489 U.S. 749 (1989), 87-1379, Department of Justice v. Reporters Committee

Docket Nº:No. 87-1379
Citation:489 U.S. 749, 109 S.Ct. 1468, 103 L.Ed.2d 774, 57 U.S.L.W. 4373
Party Name:Department of Justice v. Reporters Committee
Case Date:March 22, 1989
Court:United States Supreme Court

Page 749

489 U.S. 749 (1989)

109 S.Ct. 1468, 103 L.Ed.2d 774, 57 U.S.L.W. 4373

Department of Justice


Reporters Committee

No. 87-1379

United States Supreme Court

March 22, 1989

for Freedom of the Press

Argued December 7, 1988




On the basis of information provided by local, state, and federal law enforcement agencies, the Federal Bureau of Investigation (FBI) compiles and maintains criminal identification records or "rap-sheets" on millions of persons, which contain descriptive information as well as a history of arrests, charges, convictions, and incarcerations. After the FBI denied Freedom of Information Act (FOIA) requests by respondents, a CBS news correspondent and the Reporters Committee for Freedom of the Press, they filed suit in the District Court seeking the rap-sheet for one Charles Medico insofar as it contained "matters of public record." Since the Pennsylvania Crime Commission had identified Medico's family company as a legitimate business dominated by organized crime figures, and since the company allegedly had obtained a number of defense contracts as a result of an improper arrangement with a corrupt Congressman, respondents asserted that a record of financial crimes by Medico would potentially be a matter of public interest. Petitioner Department of Justice responded that it had no record of such crimes, but refused to confirm or deny whether it had any information concerning nonfinancial crimes by Medico. The court granted summary judgment for the Department, holding, inter alia, that the rap-sheet was protected by Exemption 7(C) of the FOIA, which excludes from that statute's disclosure requirements records or information compiled for law enforcement purposes

to the extent that the production of such [materials] . . . could reasonably be expected to constitute an unwarranted invasion of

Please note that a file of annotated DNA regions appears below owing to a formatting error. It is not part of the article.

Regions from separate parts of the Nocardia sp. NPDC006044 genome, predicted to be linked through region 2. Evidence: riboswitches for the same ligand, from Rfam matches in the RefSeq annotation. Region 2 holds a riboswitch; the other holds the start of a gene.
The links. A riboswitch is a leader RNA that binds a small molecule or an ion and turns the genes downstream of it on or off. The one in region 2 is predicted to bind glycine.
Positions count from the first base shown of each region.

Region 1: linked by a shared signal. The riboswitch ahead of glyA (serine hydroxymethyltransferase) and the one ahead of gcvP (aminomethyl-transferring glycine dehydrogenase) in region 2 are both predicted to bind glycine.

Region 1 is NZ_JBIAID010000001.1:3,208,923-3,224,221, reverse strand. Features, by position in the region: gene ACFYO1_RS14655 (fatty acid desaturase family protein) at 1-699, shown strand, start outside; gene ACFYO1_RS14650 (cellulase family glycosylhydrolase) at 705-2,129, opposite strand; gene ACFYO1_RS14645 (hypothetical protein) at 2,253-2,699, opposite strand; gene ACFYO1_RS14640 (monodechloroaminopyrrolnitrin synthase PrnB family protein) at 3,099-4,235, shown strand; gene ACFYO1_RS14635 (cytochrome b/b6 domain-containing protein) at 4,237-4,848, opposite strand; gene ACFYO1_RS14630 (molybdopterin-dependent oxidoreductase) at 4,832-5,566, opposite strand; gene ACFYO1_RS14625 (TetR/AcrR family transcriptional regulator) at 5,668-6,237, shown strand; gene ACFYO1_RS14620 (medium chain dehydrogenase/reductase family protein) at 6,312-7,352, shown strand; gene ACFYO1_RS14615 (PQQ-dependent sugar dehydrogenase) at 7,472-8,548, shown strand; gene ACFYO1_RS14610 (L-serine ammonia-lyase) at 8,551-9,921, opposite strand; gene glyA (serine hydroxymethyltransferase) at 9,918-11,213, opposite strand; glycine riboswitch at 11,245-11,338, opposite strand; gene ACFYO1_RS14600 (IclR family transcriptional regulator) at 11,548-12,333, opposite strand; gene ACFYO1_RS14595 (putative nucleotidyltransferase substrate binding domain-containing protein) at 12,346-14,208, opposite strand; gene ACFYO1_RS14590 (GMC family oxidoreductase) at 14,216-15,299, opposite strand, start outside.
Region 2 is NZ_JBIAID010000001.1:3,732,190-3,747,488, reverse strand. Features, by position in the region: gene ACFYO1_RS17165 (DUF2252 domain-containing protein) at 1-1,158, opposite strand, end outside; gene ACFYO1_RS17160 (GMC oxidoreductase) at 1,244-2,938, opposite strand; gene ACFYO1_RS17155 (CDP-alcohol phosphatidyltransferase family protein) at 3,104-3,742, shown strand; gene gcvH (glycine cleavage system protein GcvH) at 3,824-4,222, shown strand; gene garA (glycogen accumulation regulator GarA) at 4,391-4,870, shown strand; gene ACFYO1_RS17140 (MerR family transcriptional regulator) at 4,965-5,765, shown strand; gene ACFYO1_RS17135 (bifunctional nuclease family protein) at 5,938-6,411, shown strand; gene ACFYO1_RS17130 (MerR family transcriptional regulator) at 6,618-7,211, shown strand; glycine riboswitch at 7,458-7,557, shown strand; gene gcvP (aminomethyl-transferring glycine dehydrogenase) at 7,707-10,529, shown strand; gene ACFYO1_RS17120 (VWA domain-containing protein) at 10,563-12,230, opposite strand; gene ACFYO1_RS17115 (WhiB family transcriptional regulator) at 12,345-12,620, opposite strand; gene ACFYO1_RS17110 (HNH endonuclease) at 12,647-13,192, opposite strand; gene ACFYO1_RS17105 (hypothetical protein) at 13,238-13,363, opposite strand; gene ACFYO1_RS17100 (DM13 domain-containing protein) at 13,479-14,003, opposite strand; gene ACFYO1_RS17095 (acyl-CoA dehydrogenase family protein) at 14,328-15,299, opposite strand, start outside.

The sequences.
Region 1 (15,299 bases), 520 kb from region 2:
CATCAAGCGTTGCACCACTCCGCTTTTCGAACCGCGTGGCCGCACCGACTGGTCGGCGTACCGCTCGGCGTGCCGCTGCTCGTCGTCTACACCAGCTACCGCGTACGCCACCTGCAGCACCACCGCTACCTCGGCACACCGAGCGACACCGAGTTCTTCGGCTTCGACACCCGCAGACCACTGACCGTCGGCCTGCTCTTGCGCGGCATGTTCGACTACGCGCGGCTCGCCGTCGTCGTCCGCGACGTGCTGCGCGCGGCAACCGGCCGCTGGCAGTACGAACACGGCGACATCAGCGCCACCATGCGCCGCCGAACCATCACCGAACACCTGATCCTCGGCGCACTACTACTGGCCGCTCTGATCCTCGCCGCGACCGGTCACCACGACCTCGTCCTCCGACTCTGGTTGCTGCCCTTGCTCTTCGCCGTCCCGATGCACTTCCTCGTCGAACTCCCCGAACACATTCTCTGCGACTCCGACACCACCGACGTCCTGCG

personal privacy.

The Court of Appeals reversed and remanded, holding, among other things, that district courts should limit themselves in this type of case to making the factual determination whether the subject's legitimate privacy interest in his rap-sheet is outweighed by the public interest in disclosure because the original information appears on the public record.

Held: Disclosure of the contents of an FBI rap-sheet to a third party "could reasonably be expected to constitute an unwarranted invasion of

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personal privacy" within the meaning of Exemption 7(C), and therefore is prohibited by that Exemption. Pp. 762-780.

(a) Medico's interest in the nondisclosure of any rap-sheet the FBI might have on him is the sort of "personal privacy" interest that Congress intended the Exemption to protect. Pp. 762-771.

(b) Whether disclosure of a private document is "warranted" within the meaning of the Exemption turns upon the nature of the requested document and its relationship to the FOIA's central purpose of exposing to public scrutiny official information that sheds light on an agency's performance of its statutory duties, rather than upon the particular purpose for which the document is requested or the identity of the requesting party. The statutory purpose is not fostered by disclosure of information about private citizens that is accumulated in various governmental files, but that reveals little or nothing about an agency's own conduct. Pp. 771-775.